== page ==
Charles Garland died of a heart attack on June 10th 1921 at the early age of forty six. Details of his will were recorded in the Times of August 16th 1921 when his estate was valued at £347,357 and the will began, perhaps reflecting his order of priorities, with the direction that "his favourite horse Beware, should not be worked but turned out to grass and a comfortable home provided." The next provision concerned property to be left in trust to his three daughters and their issue with the proviso that "should any daughter marry under 20 without the consent of her guardian, she shall for the purpose of his will be deemed to have predeceased him without issue”. His three daughters, Elizabeth, Anne and Jean, not surprisingly, waited a while before committing to marriage! Elizabeth and Anne married once but Jean was married four times to: Arthur Smith-Bingham, Sir Robert Throckmorton 11th Baronet, Greville Baylis and Ronald Calvert 3rd Baron Ashcombe. She and her sister Elizabeth were tragically killed in a plane crash over France on March 5th 1973.
A bequest of £50,000 was left in his will to an adopted son born in Leamington in 1900, who was educated by Garland at Eastbourne College in 1917-18. After his departure to Lincoln College, Oxford, Garland donated £100 to the school's War Memorial Fund.
Garland was a generous benefactor and a most popular addition to the local Warwickshire scene. Among his many recorded benevolent gestures were a donation of £1,000 to the newly formed diocese of Coventry and a gift of land in Moreton Morrell for use as a Church of England school for "the education only of the labouring, manufacturing and other poorer class in the parish" and a school house for the school master. He even presented a £5 prize and a Challenge Cup for the local villages' Horticultural Society.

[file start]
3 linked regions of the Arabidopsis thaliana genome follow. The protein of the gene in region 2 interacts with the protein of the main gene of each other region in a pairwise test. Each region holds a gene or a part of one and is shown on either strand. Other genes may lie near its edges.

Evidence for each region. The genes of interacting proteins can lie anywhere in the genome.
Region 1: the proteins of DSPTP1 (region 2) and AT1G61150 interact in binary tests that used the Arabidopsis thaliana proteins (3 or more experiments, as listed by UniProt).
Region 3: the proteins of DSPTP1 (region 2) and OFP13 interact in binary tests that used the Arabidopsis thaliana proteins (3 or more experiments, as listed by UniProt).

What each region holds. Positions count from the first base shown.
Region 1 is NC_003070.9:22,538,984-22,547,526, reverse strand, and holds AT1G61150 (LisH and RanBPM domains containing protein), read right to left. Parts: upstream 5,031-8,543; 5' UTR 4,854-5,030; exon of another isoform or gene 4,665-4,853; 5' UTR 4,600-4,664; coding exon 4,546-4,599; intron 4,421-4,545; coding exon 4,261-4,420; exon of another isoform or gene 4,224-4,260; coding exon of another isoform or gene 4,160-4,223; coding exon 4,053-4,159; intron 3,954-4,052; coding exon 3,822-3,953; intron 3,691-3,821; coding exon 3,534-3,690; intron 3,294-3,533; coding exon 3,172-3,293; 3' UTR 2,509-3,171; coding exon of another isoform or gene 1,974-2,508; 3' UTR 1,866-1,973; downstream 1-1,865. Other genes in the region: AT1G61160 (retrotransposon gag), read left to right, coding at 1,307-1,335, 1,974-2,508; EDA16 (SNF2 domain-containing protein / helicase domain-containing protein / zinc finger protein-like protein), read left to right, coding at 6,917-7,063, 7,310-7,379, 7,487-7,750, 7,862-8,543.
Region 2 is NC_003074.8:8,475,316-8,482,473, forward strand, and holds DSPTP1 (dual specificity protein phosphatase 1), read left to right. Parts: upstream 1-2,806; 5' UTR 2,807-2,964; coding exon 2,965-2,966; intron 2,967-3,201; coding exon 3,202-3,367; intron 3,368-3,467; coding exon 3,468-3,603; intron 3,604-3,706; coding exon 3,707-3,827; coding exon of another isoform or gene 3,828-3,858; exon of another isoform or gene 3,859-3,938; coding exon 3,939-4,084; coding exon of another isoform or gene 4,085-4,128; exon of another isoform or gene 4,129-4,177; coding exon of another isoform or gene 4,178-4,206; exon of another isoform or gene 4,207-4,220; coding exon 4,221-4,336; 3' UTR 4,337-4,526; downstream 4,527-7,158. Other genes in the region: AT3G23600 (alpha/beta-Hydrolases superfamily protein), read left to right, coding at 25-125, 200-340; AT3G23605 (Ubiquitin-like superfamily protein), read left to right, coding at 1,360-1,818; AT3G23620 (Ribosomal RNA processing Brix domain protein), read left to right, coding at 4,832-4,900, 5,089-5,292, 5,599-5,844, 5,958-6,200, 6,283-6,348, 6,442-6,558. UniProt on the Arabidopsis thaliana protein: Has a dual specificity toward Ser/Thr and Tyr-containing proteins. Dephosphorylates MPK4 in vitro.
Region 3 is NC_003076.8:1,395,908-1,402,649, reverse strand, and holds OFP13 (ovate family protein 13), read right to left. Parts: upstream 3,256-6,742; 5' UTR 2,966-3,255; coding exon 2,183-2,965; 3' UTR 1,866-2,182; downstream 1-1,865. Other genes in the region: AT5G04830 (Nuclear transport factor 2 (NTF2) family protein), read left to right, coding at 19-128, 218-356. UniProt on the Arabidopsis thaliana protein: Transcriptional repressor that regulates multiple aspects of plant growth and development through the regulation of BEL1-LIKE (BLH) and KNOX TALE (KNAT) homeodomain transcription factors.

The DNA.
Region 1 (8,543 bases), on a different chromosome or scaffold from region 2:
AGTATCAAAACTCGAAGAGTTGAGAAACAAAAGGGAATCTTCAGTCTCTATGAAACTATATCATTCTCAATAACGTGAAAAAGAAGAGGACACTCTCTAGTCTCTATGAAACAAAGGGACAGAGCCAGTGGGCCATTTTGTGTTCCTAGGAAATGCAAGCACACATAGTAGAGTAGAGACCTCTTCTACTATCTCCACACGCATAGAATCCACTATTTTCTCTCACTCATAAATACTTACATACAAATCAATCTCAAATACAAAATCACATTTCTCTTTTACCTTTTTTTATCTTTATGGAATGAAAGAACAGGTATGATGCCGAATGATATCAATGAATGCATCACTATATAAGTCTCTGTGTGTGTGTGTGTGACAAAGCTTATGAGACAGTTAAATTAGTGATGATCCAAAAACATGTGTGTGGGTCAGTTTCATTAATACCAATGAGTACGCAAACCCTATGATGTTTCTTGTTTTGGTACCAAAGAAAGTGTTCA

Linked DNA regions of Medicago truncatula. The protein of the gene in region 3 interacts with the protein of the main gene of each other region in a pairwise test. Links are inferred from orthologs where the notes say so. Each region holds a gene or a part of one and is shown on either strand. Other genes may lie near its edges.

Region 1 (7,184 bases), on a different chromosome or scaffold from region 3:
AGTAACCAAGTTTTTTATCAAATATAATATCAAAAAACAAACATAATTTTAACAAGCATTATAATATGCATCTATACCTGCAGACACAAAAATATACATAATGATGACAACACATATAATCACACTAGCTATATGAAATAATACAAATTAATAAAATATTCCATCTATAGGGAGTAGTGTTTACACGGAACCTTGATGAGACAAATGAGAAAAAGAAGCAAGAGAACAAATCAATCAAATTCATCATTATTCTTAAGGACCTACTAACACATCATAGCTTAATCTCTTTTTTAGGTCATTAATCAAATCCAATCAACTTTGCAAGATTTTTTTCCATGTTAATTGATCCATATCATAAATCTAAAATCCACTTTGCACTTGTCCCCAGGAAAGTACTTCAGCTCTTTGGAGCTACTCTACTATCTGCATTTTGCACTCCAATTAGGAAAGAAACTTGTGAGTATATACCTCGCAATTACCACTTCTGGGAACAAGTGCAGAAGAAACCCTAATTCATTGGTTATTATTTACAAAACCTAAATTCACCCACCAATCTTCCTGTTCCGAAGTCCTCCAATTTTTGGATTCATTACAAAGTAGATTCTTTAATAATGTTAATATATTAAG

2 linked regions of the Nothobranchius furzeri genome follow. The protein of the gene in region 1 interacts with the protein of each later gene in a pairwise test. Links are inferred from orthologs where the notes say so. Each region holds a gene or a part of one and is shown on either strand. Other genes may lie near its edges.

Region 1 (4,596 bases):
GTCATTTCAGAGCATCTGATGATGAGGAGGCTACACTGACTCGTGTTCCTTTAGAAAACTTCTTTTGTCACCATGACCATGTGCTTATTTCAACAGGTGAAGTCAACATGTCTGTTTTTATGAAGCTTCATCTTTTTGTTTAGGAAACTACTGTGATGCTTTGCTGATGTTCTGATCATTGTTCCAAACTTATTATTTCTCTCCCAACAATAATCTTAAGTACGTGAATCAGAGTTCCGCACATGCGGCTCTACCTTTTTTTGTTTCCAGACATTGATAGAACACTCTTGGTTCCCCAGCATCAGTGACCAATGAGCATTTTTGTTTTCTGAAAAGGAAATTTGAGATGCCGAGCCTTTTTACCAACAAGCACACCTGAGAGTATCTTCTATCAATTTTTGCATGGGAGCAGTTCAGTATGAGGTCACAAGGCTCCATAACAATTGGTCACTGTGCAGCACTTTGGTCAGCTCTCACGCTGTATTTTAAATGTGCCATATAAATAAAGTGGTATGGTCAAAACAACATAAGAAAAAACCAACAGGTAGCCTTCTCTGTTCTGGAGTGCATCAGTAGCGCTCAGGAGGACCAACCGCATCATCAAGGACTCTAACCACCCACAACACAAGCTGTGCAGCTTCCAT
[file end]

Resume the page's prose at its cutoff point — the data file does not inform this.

Charles Garland successfully spent his family’s wealth on levering himself into the upper echelons of English society and became a quasi-English country squire boasting a mansion described as "one of the wonders of Warwickshire”. He became a British citizen and dutifully took to his heart the Church of England and became a Church Warden at the Church of the Holy Cross in the village, He was a philanthropist and patron of many intrinsically English sporting, educational, religious, military and social organizations. Research has shown that he certainly lived his life to the full socially and overall left a considerable mark on his adopted patch of Warwickshire.
But for our purposes, his real achievement has to be the construction of Moreton Morrell Tennis Court in 1905
This article was written by Sir Andrew Hamilton and originally published in the club's centenary brochure in 2005.